Friday, January 06, 2006

Busy hands, though not in the kitchen...

I haven't been cooking or knitting as much as I'd like (I still read folks, or else I'd be locked up in the loony bin. Writing? Ha! You try writing when the cruel AA school district decides to put off starting classes until January 9th).

However, I have been keeping my hands occupied making this:
and helping Ian make this:
to hold this:
so that the tooth fairy will find this:
(We decided on red and silver glitter to attract the tooth fairy to the prize.)
and leave this newly gap-toothed boy some money.
If you too are in need of a Tooth Fairy Gazebo and Sign, or other wonderful, free printable, foldable boxes and toys, visit The Toymaker.

I am planning to do some non-subsistence cooking soon and thankfully the January 2006 issue of Gourmet rocks in the recipe department. Some of the recipes serve as reminders of things that I've made in the past and haven't thought of it a while (pork loin stuffed with prunes) and others are things I've never tried making (the fabulously named Eggplant Kuku for instance).

So here's what my upcoming recipe list looks like:
Watch this space to see if any, or all, are worth the effort.

Tuesday, January 03, 2006

Yet who would have thought the old "beet" to have had so much blood in him?

Yea, well, you'd be ripping off Lady Macbeth too if you had just grated 6 beets into your borscht and stained your palms a delightful shade of magenta.
"All the perfumes of Arabia will not sweeten this little hand" and ya know why? Just before serving, this recipe has you add some lemon juice and ten, count 'em, TEN squashed cloves of garlic. So not only are my hands purple, but they stink.

And the Borscht? Pretty good. I remember it tasting fantastic (rather than just good) when Halla made it for our book group to go with our discussion of Everything is Illuminated. But maybe it was the fact that someone else had made it and I didn't have purple stinky hands that pushed it up a notch from good to fantastic. Or maybe it was the effect of good company, good wine and a really good book that elevated the eating experience. But still, it was a pretty decent beefy, beety, dilly, garlicy bowl of heartiness which had the intended effect of helping me tolerate yet another sunless winter day.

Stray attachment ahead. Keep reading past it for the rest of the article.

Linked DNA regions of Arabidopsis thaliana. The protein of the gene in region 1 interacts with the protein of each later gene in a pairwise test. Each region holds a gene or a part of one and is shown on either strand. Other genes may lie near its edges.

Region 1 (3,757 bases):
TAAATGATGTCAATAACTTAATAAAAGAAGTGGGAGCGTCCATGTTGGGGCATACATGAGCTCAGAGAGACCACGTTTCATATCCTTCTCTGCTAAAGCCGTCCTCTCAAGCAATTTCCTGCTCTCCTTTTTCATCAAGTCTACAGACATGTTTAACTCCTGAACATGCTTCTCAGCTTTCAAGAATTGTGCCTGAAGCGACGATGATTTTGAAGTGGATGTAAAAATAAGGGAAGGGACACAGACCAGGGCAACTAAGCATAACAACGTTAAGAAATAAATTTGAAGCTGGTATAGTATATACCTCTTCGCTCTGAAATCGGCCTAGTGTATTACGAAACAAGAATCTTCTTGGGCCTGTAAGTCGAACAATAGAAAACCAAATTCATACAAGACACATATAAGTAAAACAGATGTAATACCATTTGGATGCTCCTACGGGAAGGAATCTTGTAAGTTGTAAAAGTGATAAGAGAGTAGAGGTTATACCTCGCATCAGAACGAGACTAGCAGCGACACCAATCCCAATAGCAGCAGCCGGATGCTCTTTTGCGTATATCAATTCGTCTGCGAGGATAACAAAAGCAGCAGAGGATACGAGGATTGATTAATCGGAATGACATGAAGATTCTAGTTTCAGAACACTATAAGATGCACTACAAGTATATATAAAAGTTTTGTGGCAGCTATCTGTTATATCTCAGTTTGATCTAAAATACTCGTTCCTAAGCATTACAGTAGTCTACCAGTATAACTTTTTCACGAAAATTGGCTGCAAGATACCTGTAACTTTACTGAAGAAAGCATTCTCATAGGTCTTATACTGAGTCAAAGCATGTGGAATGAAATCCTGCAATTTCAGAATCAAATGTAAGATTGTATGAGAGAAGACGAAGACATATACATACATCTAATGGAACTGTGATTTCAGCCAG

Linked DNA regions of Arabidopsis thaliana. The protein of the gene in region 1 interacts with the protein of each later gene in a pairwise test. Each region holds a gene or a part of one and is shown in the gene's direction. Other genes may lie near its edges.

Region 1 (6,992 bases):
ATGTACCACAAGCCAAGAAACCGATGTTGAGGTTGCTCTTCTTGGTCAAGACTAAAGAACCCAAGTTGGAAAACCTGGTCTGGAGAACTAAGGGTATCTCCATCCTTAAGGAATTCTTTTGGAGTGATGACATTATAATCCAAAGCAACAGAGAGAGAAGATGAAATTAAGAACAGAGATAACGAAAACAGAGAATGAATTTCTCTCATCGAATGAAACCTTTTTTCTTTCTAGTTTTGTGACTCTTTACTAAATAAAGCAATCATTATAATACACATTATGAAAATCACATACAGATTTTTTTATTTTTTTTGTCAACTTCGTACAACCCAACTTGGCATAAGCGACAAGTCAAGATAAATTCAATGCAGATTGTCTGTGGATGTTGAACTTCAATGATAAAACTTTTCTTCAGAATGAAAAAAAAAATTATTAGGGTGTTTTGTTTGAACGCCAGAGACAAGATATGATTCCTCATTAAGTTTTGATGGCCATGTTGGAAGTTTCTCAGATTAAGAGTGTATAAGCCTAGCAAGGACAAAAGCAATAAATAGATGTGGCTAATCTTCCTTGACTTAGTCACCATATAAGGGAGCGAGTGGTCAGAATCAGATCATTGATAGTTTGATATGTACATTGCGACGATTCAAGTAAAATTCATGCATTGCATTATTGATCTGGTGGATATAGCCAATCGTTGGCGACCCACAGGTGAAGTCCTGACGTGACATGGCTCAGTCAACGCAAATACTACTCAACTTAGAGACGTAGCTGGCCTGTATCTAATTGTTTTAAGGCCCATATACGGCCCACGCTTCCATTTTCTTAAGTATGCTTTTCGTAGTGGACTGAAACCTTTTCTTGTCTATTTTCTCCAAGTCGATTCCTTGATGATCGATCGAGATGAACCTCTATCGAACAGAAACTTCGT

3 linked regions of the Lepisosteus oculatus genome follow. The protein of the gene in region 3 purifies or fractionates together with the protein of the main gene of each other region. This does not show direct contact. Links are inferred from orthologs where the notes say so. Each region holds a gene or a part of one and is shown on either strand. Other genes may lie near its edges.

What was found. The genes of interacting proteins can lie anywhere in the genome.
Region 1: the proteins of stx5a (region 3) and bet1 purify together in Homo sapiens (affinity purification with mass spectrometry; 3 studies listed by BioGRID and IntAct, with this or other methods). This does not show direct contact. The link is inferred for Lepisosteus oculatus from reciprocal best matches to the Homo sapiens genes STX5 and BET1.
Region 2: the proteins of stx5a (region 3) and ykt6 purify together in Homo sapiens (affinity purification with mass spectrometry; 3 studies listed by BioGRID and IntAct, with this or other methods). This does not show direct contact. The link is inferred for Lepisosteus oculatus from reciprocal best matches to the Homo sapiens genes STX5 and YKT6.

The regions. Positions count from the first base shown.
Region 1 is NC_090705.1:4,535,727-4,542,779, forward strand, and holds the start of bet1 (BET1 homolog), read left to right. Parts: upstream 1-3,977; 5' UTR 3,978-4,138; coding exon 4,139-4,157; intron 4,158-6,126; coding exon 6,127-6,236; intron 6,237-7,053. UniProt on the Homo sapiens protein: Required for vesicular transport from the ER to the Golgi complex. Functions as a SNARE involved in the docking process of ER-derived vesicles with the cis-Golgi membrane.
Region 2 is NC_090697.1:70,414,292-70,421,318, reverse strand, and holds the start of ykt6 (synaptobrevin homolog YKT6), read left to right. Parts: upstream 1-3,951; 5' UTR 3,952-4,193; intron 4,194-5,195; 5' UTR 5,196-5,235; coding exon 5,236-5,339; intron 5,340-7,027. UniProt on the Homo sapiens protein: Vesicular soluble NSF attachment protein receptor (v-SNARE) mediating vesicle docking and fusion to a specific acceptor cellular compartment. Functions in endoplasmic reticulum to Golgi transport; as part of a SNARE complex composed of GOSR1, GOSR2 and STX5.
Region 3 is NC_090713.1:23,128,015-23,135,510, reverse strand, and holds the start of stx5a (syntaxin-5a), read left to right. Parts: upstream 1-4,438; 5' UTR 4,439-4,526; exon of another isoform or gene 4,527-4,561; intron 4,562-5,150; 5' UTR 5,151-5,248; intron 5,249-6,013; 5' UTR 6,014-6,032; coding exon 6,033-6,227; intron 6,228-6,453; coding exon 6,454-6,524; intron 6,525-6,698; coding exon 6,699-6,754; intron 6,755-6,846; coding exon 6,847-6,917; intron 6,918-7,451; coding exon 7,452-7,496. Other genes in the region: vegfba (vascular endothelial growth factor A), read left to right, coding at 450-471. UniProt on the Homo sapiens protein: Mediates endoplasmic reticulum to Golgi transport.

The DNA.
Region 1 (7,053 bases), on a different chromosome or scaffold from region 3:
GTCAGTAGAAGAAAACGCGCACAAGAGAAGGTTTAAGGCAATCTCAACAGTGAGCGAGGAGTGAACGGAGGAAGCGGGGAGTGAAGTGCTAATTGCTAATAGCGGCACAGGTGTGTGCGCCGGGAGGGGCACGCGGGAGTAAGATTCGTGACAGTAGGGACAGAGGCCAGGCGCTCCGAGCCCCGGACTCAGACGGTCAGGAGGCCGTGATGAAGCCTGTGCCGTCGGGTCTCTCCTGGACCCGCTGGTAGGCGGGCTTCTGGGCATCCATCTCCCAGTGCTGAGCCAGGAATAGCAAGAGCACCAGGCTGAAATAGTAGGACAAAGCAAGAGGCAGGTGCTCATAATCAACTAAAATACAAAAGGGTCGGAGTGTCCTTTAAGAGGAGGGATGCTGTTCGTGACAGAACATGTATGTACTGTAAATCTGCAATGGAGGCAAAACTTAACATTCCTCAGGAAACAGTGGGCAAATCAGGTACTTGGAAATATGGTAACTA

And if you too are in need of a winter antidote, or if you just want the recipe, go here.

Sunday, January 01, 2006

And a lazy New Year

In year's past I have thrown dinner parties on New Year's Eve. Last year there were just 6 of us (plus the two and four legged critters wandering in and out) and the year before there were 15, which was maybe a few too many people to invite to a small house for a sit-down dinner...

This year I was feeling a little burned out after the Roast Beef fest that was Christmas dinner so I decided to be lazy. No dinner party. No plans until I received a phone call on New Year's Eve. No psycho trip to the store to stock up on appropriately festive foods.

And you know what? Being lazy turned out pretty great. Ami and John and Angela came by at about 9 pm. They brought champagne and a bag full of sweet goodies, many of which came from John's German relatives.
Mmmm. Love them Mozart marzipan chocolates.

And Ami taught us a Russian new year's ritual (courtesy of her friend Val) that I really like.

You take a little piece of paper, write down one wish (personal, global, whatever). Then you burn the paper, take a pinch of the ashes from your wish and sprinkle them on your champagne before drinking it. Keep your wish secret.
No, those aren't floating fruit flies, but the remains of my New Year's wish.

As Angela mentioned, it's kinda like drinking your cigarette with your champagne which sounds gross, but actually wasn't bad. And I like the tradition--burning stuff is fun (especially with the bonfire couple) and I like focusing attention on one wish/problem/project/desire. If I get started on New Year's resolutions, the list gets really long really fast and it all ends up a useless blur.

On New Year's day we (again) relied on the hospitality and advance planning of other people. Meg had us over for a Southern brunch with the traditional Hoppin' John accompanied by ham, greens, cheese grits and Meg's fabulous fresh hot little rolls. Unfortunately, I forgot to bring my camera because it was a very photogenic spread of food and tasted divine too. I will try to pester Meg until she reveals her cheese grits and hot rolls recipes and then share them here.

Since I got off scott free in the effort department this New Years eve and day, I hereby vow to throw a "celebration of spring" dinner party this year. God knows with the way the winter is shaping up (a gray, gray, heavy mass) I'll need to celebrate when spring comes.